Classic Mexican Grands Prix


A history of the Mexican Grand Prix

The Mexican Grand Prix has been run in three distinct eras since it was first held as a non-championship race in 1962. That event was overshadowed by the death in practice of local hero Ricardo Rodríguez. Jim Clark won the inaugural race after he took over team-mate Trevor Taylor’s Lotus 25-Climax.

A round of the World Championship from 1963 to 1970, México City was the setting for the dramatic conclusion to the 1964 season. Clark was on course to retain the title before his engine broke within sight of victory. Ferrari’s Lorenzo Bandini, who had earlier crashed into title contender Graham Hill’s BRM, pulled over to let team-mate John Surtees finish in the second-place he required to snatch the World Championship crown.

Richie Ginther won the 1965 Mexican GP – his only victory and a first for both Honda and Goodyear tyres. Twelve months later, Surtees scored his only victory for Cooper-Maserati to claim second in the 1966 standings. Denny Hulme clinched the 1967 World Championship by finishing third behind Clark’s dominant, if clutch-less, Lotus 49-Ford (pictured top led by Graham Hill). México City held the title decider once more in 1968 and Hill won both race and title for Gold Leaf Team Lotus. Neither Hulme nor fellow contender Jackie Stewart (Matra-Ford) finished in the points. Jacky Ickx led Clay Regazzoni in a Ferrari 1-2 in 1970 but the race was blighted by poor crowd control. Many of the estimated 200,000 crowd spilled over the barriers so that the cars raced between an unsafe wall of spectators.

Stripped of its championship status as a consequence, it was 1986 before México City was restored to the calendar, by which time the circuit had been renamed in honour of the Rodríguez brothers. Benetton-BMW’s Gerhard Berger ran without a tyre stop to score his breakthrough Formula 1 victory. The 1987 race was interrupted by Derek Warwick’s crash at the 180-degree Peraltada. Nigel Mansell beat Williams-Honda team-mate Nelson Piquet on aggregate to maintain a mathematical chance of winning a first world title.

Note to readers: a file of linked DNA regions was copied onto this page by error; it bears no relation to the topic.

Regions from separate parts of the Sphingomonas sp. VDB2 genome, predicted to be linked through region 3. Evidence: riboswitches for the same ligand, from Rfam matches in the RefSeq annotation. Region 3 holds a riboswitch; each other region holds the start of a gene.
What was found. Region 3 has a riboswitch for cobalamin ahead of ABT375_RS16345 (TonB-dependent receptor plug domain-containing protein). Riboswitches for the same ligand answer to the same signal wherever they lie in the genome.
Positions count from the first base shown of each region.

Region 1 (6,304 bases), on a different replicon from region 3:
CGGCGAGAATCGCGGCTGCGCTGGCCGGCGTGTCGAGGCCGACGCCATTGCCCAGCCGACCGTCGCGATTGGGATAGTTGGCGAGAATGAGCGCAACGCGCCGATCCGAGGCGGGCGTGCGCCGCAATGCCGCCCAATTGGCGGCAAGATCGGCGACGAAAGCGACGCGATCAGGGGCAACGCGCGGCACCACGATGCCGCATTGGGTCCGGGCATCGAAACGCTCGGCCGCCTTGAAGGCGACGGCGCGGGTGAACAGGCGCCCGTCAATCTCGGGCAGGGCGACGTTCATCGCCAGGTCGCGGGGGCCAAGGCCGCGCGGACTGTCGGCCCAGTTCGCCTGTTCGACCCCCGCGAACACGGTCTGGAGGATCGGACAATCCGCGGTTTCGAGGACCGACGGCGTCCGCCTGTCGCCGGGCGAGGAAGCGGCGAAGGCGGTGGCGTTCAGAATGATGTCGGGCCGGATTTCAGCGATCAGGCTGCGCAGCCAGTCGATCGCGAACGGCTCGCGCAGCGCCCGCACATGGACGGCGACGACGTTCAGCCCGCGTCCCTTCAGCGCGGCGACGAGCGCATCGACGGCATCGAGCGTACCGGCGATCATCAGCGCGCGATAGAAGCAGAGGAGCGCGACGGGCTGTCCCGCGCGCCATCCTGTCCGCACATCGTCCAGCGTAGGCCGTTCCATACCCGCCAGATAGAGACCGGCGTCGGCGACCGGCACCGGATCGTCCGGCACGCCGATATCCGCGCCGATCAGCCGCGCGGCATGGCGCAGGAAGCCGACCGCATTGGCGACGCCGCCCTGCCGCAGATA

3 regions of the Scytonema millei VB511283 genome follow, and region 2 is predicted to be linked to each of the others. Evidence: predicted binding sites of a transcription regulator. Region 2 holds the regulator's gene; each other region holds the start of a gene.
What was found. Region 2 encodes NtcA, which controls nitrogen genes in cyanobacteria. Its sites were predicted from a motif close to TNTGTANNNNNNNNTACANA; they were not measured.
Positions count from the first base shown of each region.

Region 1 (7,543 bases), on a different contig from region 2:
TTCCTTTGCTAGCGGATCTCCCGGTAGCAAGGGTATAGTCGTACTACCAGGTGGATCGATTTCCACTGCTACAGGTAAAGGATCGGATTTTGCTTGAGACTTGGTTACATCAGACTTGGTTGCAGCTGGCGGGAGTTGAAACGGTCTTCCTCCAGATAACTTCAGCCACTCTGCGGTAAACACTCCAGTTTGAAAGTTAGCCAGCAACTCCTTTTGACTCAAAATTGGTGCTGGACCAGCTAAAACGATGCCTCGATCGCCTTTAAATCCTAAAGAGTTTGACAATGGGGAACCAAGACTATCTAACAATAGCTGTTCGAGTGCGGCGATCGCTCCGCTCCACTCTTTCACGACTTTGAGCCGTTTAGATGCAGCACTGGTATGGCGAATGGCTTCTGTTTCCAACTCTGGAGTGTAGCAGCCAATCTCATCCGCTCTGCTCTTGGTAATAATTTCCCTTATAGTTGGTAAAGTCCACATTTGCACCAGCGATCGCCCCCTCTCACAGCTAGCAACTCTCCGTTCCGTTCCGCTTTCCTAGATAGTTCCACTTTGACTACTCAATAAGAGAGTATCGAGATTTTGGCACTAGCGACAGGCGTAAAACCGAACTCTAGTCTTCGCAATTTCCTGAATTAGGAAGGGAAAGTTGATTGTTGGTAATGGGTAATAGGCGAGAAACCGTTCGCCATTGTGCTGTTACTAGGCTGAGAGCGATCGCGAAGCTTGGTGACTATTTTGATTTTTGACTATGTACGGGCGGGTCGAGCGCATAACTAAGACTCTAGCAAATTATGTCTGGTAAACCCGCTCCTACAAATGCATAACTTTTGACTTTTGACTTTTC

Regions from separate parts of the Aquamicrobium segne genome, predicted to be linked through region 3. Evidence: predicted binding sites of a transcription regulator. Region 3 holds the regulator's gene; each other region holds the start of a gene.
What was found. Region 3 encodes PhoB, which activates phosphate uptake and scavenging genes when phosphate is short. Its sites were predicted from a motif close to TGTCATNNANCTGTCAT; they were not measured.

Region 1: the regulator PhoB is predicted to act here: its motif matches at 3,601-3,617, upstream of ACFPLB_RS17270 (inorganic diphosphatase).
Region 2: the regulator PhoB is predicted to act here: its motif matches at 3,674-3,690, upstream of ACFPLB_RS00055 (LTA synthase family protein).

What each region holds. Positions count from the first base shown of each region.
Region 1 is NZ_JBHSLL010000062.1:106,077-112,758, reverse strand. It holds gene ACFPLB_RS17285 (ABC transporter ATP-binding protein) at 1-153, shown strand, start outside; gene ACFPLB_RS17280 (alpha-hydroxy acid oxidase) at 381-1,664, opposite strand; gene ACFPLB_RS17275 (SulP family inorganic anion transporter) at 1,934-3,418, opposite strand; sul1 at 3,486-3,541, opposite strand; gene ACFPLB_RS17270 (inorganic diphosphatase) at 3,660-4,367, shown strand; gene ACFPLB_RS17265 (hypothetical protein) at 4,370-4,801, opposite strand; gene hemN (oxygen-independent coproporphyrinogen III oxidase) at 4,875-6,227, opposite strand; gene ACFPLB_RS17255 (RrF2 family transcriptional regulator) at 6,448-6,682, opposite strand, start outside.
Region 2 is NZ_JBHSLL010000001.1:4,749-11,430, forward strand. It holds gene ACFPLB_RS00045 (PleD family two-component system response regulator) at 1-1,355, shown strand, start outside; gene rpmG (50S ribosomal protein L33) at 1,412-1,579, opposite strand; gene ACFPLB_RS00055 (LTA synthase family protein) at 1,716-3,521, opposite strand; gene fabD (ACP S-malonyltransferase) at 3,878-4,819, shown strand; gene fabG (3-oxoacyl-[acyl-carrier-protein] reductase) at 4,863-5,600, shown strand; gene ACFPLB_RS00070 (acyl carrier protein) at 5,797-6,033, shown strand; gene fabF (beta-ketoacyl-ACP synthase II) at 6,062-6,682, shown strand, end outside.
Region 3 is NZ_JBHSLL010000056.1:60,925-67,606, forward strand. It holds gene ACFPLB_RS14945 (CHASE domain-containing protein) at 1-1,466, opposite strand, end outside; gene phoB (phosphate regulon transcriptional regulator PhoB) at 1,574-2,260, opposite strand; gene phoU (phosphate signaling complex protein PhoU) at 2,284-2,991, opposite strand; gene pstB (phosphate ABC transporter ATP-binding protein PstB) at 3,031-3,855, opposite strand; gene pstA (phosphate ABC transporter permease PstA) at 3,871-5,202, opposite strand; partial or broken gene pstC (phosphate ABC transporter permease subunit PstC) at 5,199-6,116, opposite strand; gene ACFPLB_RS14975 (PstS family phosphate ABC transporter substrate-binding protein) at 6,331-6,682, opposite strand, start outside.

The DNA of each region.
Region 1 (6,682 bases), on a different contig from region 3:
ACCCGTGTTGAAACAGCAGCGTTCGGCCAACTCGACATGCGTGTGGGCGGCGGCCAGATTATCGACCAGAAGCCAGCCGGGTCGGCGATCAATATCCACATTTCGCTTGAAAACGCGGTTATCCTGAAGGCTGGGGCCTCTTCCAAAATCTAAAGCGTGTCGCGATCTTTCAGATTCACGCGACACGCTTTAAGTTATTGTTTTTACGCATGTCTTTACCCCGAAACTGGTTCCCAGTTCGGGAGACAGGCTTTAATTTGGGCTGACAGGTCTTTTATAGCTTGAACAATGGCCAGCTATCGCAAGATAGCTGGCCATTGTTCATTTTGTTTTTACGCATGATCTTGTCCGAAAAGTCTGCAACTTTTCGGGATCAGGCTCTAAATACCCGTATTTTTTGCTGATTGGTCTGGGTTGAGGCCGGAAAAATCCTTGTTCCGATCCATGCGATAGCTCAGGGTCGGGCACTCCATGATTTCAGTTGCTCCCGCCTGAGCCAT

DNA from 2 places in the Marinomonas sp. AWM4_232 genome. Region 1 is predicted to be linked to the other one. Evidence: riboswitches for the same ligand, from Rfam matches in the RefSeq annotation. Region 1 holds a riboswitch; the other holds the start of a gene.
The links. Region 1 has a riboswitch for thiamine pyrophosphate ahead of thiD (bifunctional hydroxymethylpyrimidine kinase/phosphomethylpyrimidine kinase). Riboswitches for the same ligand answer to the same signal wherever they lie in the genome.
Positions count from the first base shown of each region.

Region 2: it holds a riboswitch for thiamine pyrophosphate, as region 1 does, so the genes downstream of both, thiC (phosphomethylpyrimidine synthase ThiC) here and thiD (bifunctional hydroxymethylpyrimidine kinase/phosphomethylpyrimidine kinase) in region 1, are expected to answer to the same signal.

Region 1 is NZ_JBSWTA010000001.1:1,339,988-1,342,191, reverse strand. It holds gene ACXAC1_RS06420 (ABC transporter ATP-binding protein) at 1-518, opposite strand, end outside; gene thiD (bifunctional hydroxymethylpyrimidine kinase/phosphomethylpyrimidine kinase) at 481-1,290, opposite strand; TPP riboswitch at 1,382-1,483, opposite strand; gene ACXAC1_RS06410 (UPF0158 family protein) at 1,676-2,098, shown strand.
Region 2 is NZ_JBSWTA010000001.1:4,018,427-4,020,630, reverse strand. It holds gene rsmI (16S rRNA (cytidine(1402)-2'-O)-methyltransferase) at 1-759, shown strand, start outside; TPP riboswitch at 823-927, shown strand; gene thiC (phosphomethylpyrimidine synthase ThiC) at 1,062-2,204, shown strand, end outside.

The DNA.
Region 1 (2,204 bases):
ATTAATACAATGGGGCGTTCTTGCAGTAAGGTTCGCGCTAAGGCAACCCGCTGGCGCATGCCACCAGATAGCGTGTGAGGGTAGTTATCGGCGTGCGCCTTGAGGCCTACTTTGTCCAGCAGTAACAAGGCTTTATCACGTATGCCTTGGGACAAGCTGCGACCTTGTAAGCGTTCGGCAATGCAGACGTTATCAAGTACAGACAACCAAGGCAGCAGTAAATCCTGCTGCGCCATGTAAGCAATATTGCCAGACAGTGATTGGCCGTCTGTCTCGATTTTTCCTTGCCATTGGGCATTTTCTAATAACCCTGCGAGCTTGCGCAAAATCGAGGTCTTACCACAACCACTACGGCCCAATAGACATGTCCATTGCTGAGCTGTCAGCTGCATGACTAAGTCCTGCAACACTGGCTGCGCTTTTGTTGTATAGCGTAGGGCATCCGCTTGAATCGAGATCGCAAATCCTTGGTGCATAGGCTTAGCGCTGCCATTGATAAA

On the Archive: The Rodríguez brothers

The McLaren MP4/4-Hondas of Alain Prost and Ayrton Senna dominated in 1988, a year before the Brazilian equalled Jim Clark’s pole record (33). He led all the way to a dominant victory in 1989 while Prost could only finish fifth after having to make an extra tyre stop. Prost switched to Ferrari for 1990 and came from 13th on the grid to head Mansell in a 1-2 for the Scuderia. Senna, who led for the opening 60 laps before being passed by Prost, was soon eliminated when his tyre exploded. This was also the race in which Mansell took second by passing Berger’s pole-winning McLaren-Honda around the outside of the Peraltada.

Senna rolled at the circuit’s most famous corner during qualifying for the 1991 Mexican GP while Riccardo Patrese beat Williams-Renault team-mate Mansell to pole position and then in the race. The positions were reversed a year later with Mansell heading a 1-2 for Williams. Michael Schumacher was third for Benetton-Ford, the first podium finish of his career.

That 1992 race was the last Mexican GP until 2015 when F1 returned on an updated circuit layout that included a stadium section before the Peraltada. Mercedes-Benz finished 1-2 in both 2015 and 2016 with Nico Rosberg winning the former and Lewis Hamilton last year. Both Max Verstappen and then Sebastian Vettel were declared as the third-place finisher in 2016 before penalties handed that position to Red Bull’s Daniel Ricciardo.

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